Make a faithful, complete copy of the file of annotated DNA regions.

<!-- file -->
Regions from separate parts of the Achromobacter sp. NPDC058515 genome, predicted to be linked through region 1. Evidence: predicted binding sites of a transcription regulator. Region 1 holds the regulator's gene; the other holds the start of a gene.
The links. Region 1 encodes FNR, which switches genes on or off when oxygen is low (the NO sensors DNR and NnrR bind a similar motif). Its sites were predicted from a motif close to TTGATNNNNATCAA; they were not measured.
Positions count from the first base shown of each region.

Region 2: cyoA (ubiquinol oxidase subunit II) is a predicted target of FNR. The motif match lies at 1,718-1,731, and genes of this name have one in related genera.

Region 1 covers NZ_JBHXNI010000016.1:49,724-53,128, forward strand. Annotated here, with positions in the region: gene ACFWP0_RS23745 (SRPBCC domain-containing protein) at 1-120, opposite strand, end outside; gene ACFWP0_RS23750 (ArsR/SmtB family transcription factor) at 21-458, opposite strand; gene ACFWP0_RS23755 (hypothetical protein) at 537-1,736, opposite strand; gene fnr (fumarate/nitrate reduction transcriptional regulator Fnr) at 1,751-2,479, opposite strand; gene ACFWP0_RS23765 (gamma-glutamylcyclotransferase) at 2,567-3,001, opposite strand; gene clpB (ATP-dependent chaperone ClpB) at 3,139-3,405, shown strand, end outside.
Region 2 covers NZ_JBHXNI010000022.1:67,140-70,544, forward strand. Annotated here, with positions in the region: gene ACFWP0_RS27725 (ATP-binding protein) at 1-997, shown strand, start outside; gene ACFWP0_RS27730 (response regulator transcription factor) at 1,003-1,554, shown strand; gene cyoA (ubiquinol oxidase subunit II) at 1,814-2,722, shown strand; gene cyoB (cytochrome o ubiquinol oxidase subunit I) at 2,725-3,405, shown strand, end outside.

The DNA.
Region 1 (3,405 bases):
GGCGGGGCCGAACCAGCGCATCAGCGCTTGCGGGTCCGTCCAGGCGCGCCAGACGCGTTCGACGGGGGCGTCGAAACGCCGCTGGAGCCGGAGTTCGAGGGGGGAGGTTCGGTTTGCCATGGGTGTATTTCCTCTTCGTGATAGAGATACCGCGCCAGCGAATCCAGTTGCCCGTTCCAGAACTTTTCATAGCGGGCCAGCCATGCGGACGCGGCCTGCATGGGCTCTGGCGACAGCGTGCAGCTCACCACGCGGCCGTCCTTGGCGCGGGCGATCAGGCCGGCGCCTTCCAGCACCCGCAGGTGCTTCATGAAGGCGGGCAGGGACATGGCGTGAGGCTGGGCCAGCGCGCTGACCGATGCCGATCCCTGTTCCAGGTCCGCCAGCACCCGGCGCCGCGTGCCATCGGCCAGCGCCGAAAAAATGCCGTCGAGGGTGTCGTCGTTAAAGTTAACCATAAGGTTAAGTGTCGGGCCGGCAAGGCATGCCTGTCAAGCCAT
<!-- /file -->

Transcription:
Regions from separate parts of the Achromobacter sp. NPDC058515 genome, predicted to be linked through region 1. Evidence: predicted binding sites of a transcription regulator. Region 1 holds the regulator's gene; the other holds the start of a gene.
The links. Region 1 encodes FNR, which switches genes on or off when oxygen is low (the NO sensors DNR and NnrR bind a similar motif). Its sites were predicted from a motif close to TTGATNNNNATCAA; they were not measured.
Positions count from the first base shown of each region.

Region 2: cyoA (ubiquinol oxidase subunit II) is a predicted target of FNR. The motif match lies at 1,718-1,731, and genes of this name have one in related genera.

Region 1 covers NZ_JBHXNI010000016.1:49,724-53,128, forward strand. Annotated here, with positions in the region: gene ACFWP0_RS23745 (SRPBCC domain-containing protein) at 1-120, opposite strand, end outside; gene ACFWP0_RS23750 (ArsR/SmtB family transcription factor) at 21-458, opposite strand; gene ACFWP0_RS23755 (hypothetical protein) at 537-1,736, opposite strand; gene fnr (fumarate/nitrate reduction transcriptional regulator Fnr) at 1,751-2,479, opposite strand; gene ACFWP0_RS23765 (gamma-glutamylcyclotransferase) at 2,567-3,001, opposite strand; gene clpB (ATP-dependent chaperone ClpB) at 3,139-3,405, shown strand, end outside.
Region 2 covers NZ_JBHXNI010000022.1:67,140-70,544, forward strand. Annotated here, with positions in the region: gene ACFWP0_RS27725 (ATP-binding protein) at 1-997, shown strand, start outside; gene ACFWP0_RS27730 (response regulator transcription factor) at 1,003-1,554, shown strand; gene cyoA (ubiquinol oxidase subunit II) at 1,814-2,722, shown strand; gene cyoB (cytochrome o ubiquinol oxidase subunit I) at 2,725-3,405, shown strand, end outside.

The DNA.
Region 1 (3,405 bases):
GGCGGGGCCGAACCAGCGCATCAGCGCTTGCGGGTCCGTCCAGGCGCGCCAGACGCGTTCGACGGGGGCGTCGAAACGCCGCTGGAGCCGGAGTTCGAGGGGGGAGGTTCGGTTTGCCATGGGTGTATTTCCTCTTCGTGATAGAGATACCGCGCCAGCGAATCCAGTTGCCCGTTCCAGAACTTTTCATAGCGGGCCAGCCATGCGGACGCGGCCTGCATGGGCTCTGGCGACAGCGTGCAGCTCACCACGCGGCCGTCCTTGGCGCGGGCGATCAGGCCGGCGCCTTCCAGCACCCGCAGGTGCTTCATGAAGGCGGGCAGGGACATGGCGTGAGGCTGGGCCAGCGCGCTGACCGATGCCGATCCCTGTTCCAGGTCCGCCAGCACCCGGCGCCGCGTGCCATCGGCCAGCGCCGAAAAAATGCCGTCGAGGGTGTCGTCGTTAAAGTTAACCATAAGGTTAAGTGTCGGGCCGGCAAGGCATGCCTGTCAAGCCAT